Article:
Apple removed Exodus International’s app after critics released a position calling the organization “hateful and bigoted.” Exodus promotes “freedom from homosexuality through the power of Jesus Christ.”
[…]Apple spokesman Tom Neumayr told CNET that Apple pulled the app because “it violates our developer guidelines by being offensive to large groups of people.”
[…]About 147,000 people have signed a petition addressed to Apple CEO Steve Jobs that stated: “Apple doesn’t allow racist or anti-Semitic apps in its app store, yet it gives the green light to an app targeting vulnerable LGBT youth with the message that their sexual orientation is a ‘sin that will make your heart sick’ and a ‘counterfeit’. This is a double standard that has the potential for devastating consequences.”
[…]Other organizations and companies have been targeted because of issues related to sexuality. Equality Matters has targeted Chick-Fil-A for being connected to other ministries. “In fact, the company has strong, deep ties to anti-gay organizations like Focus on the Family and the Fellowship of Christian Athletes, and its charitable division has provided more than $1.1 million to organizations that deliver anti-LGBT messages and promote egregious practices like reparative therapy that seek to ‘free’ people of being gay.”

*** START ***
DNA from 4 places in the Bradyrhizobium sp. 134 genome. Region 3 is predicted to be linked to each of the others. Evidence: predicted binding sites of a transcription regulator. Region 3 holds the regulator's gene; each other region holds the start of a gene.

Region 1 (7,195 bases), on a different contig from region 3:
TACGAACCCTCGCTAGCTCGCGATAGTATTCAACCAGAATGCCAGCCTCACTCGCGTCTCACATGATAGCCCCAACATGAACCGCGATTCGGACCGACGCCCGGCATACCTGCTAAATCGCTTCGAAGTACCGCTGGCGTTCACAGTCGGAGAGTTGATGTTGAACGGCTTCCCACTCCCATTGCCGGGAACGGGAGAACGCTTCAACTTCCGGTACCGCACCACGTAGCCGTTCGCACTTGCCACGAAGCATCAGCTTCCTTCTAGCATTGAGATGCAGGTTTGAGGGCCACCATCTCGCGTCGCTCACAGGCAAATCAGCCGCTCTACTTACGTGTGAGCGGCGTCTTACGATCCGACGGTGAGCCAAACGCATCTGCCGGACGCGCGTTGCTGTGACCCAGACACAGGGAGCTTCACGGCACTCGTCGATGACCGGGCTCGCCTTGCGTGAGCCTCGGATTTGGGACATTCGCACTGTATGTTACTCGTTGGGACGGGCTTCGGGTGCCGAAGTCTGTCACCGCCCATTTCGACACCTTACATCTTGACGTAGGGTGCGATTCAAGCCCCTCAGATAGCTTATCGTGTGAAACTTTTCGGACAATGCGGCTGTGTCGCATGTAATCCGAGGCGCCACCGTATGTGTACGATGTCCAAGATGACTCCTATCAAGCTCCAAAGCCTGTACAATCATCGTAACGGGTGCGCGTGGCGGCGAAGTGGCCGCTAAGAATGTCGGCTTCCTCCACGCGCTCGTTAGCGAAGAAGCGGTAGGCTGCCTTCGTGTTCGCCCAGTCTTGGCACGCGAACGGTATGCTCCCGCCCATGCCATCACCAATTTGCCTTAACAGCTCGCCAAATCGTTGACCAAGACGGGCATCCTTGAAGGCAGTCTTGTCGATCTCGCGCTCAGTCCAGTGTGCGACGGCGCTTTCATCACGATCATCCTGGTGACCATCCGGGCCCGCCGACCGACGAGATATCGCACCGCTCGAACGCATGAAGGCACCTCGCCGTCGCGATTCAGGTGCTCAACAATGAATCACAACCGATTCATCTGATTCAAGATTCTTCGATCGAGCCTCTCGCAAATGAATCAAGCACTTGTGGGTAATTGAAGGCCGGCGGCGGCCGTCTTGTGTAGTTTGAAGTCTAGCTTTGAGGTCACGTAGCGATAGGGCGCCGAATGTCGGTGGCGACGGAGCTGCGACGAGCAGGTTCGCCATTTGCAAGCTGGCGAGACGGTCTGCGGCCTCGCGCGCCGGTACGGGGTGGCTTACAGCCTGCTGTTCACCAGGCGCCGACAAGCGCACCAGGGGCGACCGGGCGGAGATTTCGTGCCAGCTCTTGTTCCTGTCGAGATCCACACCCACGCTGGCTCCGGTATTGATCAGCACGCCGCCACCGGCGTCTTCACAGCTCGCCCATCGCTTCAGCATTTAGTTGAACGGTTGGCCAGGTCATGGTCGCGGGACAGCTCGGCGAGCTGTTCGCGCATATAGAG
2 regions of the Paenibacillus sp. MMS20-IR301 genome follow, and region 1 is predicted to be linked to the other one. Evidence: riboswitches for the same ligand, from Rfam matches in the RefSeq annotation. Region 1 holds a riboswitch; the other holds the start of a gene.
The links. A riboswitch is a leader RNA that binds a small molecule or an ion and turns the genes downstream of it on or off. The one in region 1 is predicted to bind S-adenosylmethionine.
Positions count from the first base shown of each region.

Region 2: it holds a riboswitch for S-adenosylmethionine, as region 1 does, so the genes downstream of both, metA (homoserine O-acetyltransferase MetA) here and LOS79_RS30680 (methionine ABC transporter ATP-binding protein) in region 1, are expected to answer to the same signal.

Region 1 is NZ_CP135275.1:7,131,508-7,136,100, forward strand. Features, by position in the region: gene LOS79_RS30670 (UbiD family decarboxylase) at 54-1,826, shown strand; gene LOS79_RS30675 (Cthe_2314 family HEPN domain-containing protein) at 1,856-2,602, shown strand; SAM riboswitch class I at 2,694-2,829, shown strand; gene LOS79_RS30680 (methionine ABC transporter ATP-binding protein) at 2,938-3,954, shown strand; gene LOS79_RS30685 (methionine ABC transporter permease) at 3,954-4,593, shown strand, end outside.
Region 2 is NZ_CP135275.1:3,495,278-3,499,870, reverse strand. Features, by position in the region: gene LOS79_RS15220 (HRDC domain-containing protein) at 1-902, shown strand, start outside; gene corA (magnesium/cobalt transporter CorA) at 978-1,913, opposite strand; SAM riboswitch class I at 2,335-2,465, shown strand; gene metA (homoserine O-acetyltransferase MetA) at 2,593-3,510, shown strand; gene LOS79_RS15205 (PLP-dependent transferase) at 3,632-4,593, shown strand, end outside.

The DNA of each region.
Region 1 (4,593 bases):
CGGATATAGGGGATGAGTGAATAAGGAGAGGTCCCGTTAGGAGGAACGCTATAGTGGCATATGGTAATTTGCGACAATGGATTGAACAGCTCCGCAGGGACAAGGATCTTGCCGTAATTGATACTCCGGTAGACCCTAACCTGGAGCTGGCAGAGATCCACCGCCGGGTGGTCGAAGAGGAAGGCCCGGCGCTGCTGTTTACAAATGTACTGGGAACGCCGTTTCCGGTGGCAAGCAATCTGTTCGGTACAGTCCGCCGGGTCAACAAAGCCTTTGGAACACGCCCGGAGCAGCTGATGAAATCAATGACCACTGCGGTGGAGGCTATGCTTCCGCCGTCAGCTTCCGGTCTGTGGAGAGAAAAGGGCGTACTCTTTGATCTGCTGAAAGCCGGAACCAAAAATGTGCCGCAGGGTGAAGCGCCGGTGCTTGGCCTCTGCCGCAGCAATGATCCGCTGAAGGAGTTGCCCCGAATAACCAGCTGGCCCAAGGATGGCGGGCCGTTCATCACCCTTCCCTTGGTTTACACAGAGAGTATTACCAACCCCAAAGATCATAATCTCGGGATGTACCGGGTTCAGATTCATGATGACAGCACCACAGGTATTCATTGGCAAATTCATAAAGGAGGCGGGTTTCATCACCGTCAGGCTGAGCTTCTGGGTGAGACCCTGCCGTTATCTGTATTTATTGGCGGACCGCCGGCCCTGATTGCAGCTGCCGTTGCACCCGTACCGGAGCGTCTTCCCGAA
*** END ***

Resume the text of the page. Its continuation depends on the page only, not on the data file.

Lady Gaga ended a deal with Target for exclusively selling a version of her new album, saying the corporation supported anti-gay rights groups.
Apple made a similar decision last year when it removed an app from the Manhattan Declaration. After a petition with about 7,000 signatures, Change.org, Apple removed it from the app store.
Applications that suggest that people might be able to leave the gay lifestyle should be banned, according to some gay activists. They don’t like traditional views of sex, and they are prepared to force their views onto others who merely disagree with them. They call that “tolerance”.
But some apps are OK for Apple and gay activists – like Grindr.
Alex Cohen is on a date – sort of. He’s having Thai food in the Castro with his new friend Sean, whom he met through his iPhone, all the while texting nine other guys whom he might hook up with later.
Not that Sean is offended. Between bites of fried calamari, he’s texting a handful of other men who might become his Mr. Right for the night.
They are “grinding,” the latest verb in the gay lexicon, which refers to the new gay dating app for the iPhone called Grindr. A revolutionary way to meet gay men, Grindr has eliminated the need for “gay-dar”; it uses GPS technology to download hundreds of pictures of available men within walking distance.
Alex and Sean can click on a man’s picture to start a text conversation, send pictures and, if they so desire, make arrangements for a rendezvous. There’s a number on each man’s photo, indicating how many feet away they are at that instant.
Apple thinks that Grindr is just fine. Apple thinks that anonymous sex is just fine. But Apple doesn’t think that free speech is just fine.
If you like free speech, then don’t buy Apple products. I like free speech, so I don’t buy Apple products.
More here at the Reformed Pastor’s blog.
To learn more about reparative therapy from actual doctors who do it, check out NARTH.